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Title: Improving ailability of and access to an essential health services package in urban Dhaka, Bangladesh
Authors: Alamgir, S.U.
Tunon, Cristobal
Arifeen, S.E.
Baqui, A.H.
Bhuiyan, M.A.
Uddin, J.
Keywords: Health Services
Nongovermental Organizations
Bangladesh
Issue Date: 
Citation: J Diarrhoeal Dis Res 1998 Jun;16(2):137-38
Abstract: Objective: Improve access to and the availability of essential health services, and also improve the use of individual clinics and overall use at the zone level by reorganizing the government and non-govemmental organization (NGO) facilities. The urban primary healthcare (PHC) facilities are managed by multiple organizations, i.e. two directorates of the Government; NGOs; Dhaka City Corporation; Ministry of Local Government, Rural Development and Cooperatives; and the for-profit commercial sector. In the government and NGO facilities, clients rarely obtain a combination of essential services. The distribution of these facilities is not optimal and results in some areas with "excess" of facilities often providing similar services while other areas are underserved, resulting in less access to service, creation of missed opportunities, and increase in cost of service provision and use. Methodology: The Urban Extension Project (UEP) of ICDDR.B implemented an intervention in two zones of the Dhaka City Corporation (DCC). The UEP developed a methodology as a part of this intervention for reorganizing the government and NGO facilities in the two zones. The methodology was based on the locally available data (inventory, mapping, service use) and participatory workshops involving managers and decision-makers of the government and NGO facilities. The workshop for Zone 3 was held in August 1996 and that of Zone 8 in November 1996. The workshops resulted in specific ward-wise redistribution plans which had four elements: (1) relocation of certain facilities, (2) bringing facilities and/or services preferably under one roof, (3) expansion of the range of services, and (4) improving referral among the neighbouring facilities. A mid-term evaluation was recently conducted. Results: The findings of the evaluation indicate that reorganization is possible using a participatory planning methodology. Six of the 14 specific recommendations for changes have already been implemented in Zone 3, whereas 7 of the 14 specific recommendations have so far been implemented in Zone 8. Improvement in service use was also observed, which indicates the possibility of improving the use of facilities at the clinic and the zone level after the reorganization of facilities. Conclusion: Redistribution plans of the PHC facilities based on the intervention methodology can significantly reduce inadequacies, gaps and overlaps of essential services, and improve access to and the availability of essential services in the urban areas.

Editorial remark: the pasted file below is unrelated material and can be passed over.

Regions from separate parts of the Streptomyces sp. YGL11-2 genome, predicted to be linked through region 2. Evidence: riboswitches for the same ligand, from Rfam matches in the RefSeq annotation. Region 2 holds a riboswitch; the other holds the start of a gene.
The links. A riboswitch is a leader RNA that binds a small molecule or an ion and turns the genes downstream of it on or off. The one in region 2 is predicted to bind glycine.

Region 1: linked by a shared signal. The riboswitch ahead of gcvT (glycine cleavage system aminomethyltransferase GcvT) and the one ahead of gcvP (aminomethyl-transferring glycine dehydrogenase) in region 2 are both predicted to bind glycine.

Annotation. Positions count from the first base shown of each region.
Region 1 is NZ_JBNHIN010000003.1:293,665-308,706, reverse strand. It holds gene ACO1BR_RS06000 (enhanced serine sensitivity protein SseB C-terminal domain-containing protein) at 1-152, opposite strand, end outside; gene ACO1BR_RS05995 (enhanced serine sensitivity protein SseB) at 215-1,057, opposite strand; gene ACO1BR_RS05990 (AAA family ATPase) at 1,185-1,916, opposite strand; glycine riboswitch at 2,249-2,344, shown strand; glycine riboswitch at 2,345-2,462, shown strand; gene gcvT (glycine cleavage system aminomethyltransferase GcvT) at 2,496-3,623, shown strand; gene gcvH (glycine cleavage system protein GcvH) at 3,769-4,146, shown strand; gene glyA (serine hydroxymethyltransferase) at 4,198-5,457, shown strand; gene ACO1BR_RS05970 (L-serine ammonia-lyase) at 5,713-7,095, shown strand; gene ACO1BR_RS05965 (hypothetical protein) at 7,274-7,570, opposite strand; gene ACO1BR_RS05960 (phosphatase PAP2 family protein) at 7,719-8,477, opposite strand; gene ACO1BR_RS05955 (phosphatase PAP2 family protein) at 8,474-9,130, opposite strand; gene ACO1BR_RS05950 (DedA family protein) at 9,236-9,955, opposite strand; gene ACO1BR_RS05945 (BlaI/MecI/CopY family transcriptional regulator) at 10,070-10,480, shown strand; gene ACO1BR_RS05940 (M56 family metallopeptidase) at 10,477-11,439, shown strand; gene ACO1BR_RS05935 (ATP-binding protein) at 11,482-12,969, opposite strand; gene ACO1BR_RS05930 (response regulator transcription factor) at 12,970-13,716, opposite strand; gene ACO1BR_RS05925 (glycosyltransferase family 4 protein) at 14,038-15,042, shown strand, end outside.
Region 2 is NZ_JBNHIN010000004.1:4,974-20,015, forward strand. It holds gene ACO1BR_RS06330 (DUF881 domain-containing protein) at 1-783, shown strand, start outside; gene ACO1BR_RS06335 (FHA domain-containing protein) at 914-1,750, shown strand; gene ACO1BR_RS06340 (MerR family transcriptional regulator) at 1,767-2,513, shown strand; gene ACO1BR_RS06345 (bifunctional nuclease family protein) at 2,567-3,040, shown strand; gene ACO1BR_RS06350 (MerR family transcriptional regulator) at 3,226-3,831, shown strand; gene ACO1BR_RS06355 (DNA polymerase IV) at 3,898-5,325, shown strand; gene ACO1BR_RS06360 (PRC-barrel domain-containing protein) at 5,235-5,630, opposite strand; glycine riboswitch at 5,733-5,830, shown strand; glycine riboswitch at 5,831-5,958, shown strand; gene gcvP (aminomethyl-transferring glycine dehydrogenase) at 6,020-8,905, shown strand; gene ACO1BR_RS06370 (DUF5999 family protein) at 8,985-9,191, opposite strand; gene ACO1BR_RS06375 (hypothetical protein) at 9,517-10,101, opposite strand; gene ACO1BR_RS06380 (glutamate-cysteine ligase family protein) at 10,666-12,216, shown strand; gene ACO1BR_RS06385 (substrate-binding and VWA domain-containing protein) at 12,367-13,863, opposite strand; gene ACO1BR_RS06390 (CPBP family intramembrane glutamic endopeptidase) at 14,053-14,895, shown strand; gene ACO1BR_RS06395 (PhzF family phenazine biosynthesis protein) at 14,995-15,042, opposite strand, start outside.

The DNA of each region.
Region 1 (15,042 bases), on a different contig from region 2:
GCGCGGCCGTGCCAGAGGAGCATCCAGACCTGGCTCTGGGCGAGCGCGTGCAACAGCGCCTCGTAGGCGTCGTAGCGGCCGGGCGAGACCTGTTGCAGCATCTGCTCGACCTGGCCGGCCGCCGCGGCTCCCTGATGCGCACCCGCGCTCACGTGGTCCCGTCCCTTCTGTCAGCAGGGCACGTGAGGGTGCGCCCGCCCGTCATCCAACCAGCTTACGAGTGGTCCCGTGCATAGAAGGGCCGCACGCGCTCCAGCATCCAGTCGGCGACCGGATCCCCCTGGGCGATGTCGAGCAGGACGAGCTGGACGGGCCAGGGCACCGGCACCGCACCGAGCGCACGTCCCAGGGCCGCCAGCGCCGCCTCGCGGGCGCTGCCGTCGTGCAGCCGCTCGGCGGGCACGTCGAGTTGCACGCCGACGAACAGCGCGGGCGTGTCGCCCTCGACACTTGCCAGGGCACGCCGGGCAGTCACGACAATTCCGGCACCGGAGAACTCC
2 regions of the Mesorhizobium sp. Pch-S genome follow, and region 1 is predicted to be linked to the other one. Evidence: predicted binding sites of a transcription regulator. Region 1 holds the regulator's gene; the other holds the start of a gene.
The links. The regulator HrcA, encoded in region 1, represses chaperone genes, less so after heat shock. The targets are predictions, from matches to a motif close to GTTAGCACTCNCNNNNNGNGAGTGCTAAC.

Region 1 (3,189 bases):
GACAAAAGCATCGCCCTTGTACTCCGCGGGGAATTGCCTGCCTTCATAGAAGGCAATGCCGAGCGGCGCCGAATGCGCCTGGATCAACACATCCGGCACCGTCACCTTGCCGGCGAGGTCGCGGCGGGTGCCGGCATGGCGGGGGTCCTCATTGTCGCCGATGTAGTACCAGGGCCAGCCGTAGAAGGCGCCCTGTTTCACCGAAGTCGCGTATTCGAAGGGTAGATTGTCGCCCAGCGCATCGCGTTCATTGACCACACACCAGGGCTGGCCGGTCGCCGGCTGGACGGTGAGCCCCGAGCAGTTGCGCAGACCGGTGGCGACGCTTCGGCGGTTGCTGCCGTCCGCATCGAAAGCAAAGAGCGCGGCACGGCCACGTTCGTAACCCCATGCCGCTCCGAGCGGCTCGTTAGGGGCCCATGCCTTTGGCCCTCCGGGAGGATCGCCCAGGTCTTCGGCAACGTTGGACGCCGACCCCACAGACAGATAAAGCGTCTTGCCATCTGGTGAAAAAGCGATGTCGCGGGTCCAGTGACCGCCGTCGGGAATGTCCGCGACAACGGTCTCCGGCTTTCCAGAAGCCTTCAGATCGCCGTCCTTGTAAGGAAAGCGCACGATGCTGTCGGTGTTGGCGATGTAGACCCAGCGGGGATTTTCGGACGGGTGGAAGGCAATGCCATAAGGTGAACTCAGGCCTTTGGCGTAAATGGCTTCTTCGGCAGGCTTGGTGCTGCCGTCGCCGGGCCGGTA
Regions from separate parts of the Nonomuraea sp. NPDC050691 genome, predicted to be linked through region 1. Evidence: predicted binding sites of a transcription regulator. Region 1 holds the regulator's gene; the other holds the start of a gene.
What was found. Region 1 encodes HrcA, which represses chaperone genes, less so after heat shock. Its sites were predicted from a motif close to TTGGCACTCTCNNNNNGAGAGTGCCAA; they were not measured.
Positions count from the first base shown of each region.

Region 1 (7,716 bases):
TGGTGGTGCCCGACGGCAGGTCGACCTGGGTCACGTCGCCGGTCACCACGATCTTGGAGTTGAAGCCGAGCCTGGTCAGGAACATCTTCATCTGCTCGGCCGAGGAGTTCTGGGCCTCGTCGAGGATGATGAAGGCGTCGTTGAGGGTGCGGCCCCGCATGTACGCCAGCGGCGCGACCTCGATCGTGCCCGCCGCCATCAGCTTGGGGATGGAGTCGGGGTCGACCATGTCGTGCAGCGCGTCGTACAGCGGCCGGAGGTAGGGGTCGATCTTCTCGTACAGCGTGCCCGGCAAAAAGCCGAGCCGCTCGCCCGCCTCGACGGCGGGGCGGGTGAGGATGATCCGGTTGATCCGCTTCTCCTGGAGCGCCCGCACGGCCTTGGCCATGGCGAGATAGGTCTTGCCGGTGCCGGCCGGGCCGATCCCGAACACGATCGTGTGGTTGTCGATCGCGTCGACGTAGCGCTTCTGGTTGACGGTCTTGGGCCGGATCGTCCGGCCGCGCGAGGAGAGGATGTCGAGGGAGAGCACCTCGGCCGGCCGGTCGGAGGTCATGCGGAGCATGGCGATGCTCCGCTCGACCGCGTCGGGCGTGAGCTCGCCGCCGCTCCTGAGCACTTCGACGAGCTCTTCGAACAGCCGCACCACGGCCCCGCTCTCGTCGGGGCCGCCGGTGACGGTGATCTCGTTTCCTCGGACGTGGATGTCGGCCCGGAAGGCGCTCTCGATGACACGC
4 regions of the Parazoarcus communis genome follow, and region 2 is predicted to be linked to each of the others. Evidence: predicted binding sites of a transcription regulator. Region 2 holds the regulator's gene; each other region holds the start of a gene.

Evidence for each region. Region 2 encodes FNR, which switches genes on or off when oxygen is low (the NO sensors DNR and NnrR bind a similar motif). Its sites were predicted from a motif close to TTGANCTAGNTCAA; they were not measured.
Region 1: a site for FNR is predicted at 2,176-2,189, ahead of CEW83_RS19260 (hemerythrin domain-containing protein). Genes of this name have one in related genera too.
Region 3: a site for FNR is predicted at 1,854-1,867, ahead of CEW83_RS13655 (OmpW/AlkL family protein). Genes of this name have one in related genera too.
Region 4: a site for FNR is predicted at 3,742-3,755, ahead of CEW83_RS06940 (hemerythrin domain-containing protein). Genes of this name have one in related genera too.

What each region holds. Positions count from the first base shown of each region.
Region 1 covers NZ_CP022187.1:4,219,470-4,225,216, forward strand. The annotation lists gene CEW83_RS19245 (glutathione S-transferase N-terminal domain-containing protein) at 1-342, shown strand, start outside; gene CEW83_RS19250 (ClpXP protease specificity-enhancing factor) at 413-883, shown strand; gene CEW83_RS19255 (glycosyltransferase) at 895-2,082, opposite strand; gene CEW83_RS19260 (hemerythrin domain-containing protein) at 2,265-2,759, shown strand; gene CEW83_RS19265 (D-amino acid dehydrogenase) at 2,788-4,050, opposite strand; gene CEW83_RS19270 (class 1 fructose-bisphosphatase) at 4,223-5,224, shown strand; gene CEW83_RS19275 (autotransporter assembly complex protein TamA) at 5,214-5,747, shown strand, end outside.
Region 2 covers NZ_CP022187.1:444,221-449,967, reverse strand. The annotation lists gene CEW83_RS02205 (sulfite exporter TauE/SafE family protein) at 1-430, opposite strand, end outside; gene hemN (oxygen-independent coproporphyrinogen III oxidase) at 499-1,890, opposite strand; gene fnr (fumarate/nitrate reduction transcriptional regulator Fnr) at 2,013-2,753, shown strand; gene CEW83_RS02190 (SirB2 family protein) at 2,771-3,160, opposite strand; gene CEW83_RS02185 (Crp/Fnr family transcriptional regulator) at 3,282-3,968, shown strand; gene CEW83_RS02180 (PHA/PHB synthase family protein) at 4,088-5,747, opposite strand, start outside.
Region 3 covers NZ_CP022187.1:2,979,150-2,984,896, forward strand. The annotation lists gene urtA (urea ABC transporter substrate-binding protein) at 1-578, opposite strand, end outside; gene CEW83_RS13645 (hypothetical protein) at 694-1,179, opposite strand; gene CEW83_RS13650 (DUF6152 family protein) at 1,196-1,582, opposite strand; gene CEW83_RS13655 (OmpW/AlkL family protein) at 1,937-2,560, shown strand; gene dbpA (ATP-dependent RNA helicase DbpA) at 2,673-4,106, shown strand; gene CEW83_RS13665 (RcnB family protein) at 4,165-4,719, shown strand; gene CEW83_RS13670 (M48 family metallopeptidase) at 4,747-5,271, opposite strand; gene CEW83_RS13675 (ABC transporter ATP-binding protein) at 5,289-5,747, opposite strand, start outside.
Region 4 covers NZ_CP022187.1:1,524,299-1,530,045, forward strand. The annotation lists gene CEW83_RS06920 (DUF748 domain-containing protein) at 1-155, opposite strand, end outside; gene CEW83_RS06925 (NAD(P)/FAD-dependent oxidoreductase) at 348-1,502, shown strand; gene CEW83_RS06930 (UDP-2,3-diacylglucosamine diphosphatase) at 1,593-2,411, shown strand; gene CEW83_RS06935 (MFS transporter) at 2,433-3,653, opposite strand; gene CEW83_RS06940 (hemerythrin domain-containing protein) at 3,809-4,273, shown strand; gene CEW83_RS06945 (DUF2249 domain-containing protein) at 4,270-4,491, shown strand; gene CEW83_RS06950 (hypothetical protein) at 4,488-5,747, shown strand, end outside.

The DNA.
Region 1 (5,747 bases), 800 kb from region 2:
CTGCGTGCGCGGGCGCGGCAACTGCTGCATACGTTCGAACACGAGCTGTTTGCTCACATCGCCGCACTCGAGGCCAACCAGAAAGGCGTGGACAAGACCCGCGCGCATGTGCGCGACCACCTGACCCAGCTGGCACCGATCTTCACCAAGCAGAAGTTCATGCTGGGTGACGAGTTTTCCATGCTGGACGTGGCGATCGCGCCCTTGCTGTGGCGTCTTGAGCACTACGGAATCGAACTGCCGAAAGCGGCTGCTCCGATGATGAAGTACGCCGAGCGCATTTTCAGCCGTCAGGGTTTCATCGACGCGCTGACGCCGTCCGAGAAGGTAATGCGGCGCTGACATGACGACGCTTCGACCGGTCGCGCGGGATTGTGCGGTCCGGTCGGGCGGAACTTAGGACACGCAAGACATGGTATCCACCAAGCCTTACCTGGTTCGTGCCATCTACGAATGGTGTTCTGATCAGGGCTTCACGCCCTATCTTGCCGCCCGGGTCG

URI: http://hdl.handle.net/123456789/382
ISSN: 0253-8768
Appears in Collections:Public health sciences conference papers

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